Class discussions provide excellent opportunities for people to listen, think and speak. They have a few problems though. First, only one person can speak at once. Second, some people are too shy to speak. However, email and chat can help to solve these problems.
In addition to using email to send or receive assignments, answer post-class questions, and communicate with students and parents about upcoming projects or events, email allows students to contact experts, learn how to communicate through a business medium, or even bring that concept of the traditional pen-pal into the 21st Century. Chatting provides two additional solutions to these problems. Instant Messaging (IM), or chatting, is as natural to our students as picking up the phone is to us. In fact, for many students, chatting is actually more natural. This technology allows students to all talk and listen at once. Many students who are nervous about speaking, have no trouble typing their thoughts.
Creative Uses of Email in the Classroom
Email the experts: Often times journalists, authors, professors, and other experts are willing to spend some time responding to questions from students. Instead of having students write a response to an article or book to you, their teacher, have them write something to the author. Who knows? You just might hear back!
Click here to read the author of The Secret Life of Bees, Sue Monk Kidd, respond to Will Richardson's English students.
Write a letter to the editor: Publishing your opinions in a local newspaper is one of the great means of contributing to a democratic community. With the advent of email, submitting your thoughts is easier than ever. Many Language Arts classes have units devoted to persuasive writing, and it can be incredibly empowering for students to take a shot at using the media to persuade not just their classmates, but also their entire community.
Letters to the editor are typically printed in response to published articles or on issues of regional importance. Papers often accept letters up to 250 words, though they will often edit them down. The best letters to the editor are snappy, concise, and direct. Drafting them so that every word counts is an excellent exercise for budding writers.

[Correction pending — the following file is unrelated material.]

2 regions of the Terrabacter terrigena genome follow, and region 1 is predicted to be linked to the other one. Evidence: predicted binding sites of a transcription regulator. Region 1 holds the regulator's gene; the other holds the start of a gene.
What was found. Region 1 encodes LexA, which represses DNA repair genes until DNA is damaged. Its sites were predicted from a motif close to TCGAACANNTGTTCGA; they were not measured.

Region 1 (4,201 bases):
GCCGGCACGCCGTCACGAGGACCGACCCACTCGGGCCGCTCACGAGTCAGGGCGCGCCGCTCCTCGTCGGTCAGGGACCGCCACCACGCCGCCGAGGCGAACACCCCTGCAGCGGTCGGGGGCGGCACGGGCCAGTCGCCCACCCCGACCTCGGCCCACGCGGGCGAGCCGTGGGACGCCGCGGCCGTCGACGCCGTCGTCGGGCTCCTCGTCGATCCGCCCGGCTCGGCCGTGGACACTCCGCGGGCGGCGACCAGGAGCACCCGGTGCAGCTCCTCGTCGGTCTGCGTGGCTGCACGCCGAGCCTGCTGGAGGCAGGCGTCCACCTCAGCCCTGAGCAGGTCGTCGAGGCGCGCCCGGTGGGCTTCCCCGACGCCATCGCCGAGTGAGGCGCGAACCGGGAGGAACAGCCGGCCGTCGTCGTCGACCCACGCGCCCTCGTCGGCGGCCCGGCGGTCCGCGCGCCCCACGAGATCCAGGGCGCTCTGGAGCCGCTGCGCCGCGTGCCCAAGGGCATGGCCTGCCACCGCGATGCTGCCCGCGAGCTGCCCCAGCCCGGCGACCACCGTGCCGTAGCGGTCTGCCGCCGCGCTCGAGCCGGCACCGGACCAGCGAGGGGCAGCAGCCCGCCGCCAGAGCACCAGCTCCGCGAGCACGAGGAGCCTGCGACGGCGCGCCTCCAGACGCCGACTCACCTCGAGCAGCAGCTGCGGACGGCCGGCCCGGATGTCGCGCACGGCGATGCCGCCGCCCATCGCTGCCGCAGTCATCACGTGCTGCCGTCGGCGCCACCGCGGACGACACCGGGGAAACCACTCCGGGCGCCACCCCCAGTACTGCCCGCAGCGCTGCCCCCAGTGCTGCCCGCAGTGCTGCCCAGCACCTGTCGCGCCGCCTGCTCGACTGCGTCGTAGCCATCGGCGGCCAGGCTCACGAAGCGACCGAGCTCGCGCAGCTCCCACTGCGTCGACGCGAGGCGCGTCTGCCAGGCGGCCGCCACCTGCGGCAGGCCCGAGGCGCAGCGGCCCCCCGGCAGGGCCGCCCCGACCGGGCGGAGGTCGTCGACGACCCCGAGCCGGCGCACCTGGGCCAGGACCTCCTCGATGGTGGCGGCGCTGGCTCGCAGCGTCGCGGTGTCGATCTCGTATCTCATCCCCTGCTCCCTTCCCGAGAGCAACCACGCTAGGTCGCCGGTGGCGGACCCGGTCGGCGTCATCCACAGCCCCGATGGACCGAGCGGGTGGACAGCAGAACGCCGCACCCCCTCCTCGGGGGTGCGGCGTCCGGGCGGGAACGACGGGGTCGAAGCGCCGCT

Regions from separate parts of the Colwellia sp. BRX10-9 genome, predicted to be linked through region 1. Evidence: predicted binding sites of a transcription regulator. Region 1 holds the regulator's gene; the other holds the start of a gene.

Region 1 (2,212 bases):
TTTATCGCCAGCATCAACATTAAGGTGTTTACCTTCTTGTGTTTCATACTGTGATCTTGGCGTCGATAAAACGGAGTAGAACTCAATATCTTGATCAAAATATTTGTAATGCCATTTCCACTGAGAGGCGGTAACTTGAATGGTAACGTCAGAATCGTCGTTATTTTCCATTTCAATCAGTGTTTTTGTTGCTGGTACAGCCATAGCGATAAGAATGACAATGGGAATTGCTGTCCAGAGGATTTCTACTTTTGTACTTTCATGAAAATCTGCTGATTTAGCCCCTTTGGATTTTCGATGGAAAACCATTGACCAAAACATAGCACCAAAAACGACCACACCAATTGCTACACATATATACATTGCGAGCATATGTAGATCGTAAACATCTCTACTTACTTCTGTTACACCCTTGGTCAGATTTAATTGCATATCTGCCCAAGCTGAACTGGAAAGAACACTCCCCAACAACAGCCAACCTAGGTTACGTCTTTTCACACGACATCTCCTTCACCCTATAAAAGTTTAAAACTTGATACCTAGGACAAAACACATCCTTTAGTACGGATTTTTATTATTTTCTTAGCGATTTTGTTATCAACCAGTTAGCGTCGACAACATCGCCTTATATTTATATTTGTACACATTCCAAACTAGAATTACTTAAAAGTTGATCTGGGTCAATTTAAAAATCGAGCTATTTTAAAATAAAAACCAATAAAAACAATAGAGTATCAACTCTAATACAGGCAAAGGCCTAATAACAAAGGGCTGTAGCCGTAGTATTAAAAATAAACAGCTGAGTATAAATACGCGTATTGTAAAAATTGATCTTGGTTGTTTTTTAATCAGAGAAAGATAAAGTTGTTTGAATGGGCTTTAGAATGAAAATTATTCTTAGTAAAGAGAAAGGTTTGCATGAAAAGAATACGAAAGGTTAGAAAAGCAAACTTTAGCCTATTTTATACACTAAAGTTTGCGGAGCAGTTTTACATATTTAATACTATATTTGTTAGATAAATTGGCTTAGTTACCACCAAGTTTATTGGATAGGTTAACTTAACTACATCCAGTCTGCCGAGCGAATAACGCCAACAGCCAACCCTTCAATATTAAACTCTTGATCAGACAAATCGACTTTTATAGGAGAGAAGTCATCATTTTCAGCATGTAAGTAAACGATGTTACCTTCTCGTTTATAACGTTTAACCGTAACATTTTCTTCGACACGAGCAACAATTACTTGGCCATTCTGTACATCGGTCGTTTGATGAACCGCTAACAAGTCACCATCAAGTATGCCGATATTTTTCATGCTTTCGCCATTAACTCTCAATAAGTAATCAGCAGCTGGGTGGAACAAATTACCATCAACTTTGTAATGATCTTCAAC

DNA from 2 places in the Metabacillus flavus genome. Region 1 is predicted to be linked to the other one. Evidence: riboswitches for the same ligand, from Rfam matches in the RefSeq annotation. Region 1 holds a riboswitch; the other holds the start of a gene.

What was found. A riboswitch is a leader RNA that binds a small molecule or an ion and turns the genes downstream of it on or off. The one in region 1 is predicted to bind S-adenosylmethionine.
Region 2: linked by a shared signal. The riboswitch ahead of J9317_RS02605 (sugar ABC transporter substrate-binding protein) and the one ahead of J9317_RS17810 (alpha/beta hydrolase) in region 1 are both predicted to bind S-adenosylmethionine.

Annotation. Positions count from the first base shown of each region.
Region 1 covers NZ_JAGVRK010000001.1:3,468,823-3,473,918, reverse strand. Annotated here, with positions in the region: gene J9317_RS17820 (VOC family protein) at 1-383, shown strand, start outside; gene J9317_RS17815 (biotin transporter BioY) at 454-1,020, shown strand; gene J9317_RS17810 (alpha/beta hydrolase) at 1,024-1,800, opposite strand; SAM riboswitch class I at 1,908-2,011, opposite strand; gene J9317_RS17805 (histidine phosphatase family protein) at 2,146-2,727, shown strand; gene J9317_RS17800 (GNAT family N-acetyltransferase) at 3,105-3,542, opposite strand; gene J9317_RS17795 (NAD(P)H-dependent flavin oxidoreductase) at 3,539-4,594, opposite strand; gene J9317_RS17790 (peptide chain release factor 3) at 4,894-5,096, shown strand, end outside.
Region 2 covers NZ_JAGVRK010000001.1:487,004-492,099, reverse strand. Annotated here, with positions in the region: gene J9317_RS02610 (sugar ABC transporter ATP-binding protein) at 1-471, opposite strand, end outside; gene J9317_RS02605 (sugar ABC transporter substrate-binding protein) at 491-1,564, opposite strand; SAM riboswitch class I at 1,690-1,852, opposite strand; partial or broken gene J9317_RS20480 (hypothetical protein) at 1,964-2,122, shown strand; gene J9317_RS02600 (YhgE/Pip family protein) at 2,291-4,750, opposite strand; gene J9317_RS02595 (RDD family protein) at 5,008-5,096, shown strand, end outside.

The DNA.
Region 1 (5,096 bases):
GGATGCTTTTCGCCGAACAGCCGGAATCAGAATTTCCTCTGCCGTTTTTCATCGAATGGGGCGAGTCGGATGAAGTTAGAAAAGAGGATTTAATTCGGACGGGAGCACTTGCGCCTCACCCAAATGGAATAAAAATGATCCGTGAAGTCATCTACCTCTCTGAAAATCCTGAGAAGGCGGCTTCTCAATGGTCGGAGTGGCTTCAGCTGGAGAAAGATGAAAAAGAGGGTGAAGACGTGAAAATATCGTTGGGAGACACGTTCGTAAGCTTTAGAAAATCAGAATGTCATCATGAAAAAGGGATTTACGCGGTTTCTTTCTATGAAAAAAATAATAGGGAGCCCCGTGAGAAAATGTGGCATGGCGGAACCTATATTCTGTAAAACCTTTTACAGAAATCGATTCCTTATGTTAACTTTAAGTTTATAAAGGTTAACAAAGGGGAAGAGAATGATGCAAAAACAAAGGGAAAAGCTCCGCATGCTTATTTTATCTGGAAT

Get involved with an international ePals organization: Email also provides an excellent opportunity to communicate with schools around the country and around the world. Some of the best email pen-pal exchanges might come from connections you have with friends who are teaching across the country or overseas. If you need help finding pen pals in other parts of the world, one great resource is ePals.com. On an average day, 25 new schools join the ePals community and you can search pen pals by country. ePals connects schools across the world and can provide language translation services and content-filtering. The connecting service is free, and ePals also offers school-wide blogs and email accounts.
Getting Started with Chat
At this point, most email programs have chat capabilities built into them. On a Mac network, some students can use iChat. External free sources such as Skype and Chatzy also exist. Regardless of the tool that you choose, here are a few basic guidelines for chat groups to help get started.
- Have students work in groups of 3-5 so that it is manageable. Including the entire class can get overwhelming at first.
- Give students clear expectations in terms of how you plan to assess their contributions. This will help to guide them in terms of the types of interactions that you expect.
- Require students to show you their work. At the end of the chat session, have a member of the group get you a transcript of the conversation.
- Encourage students to challenge each other and to draw from the sources that you are using in the class.
- Provide the students a few guiding questions to get the conversation started, but then encourage them to also come prepared with additional topics to discuss.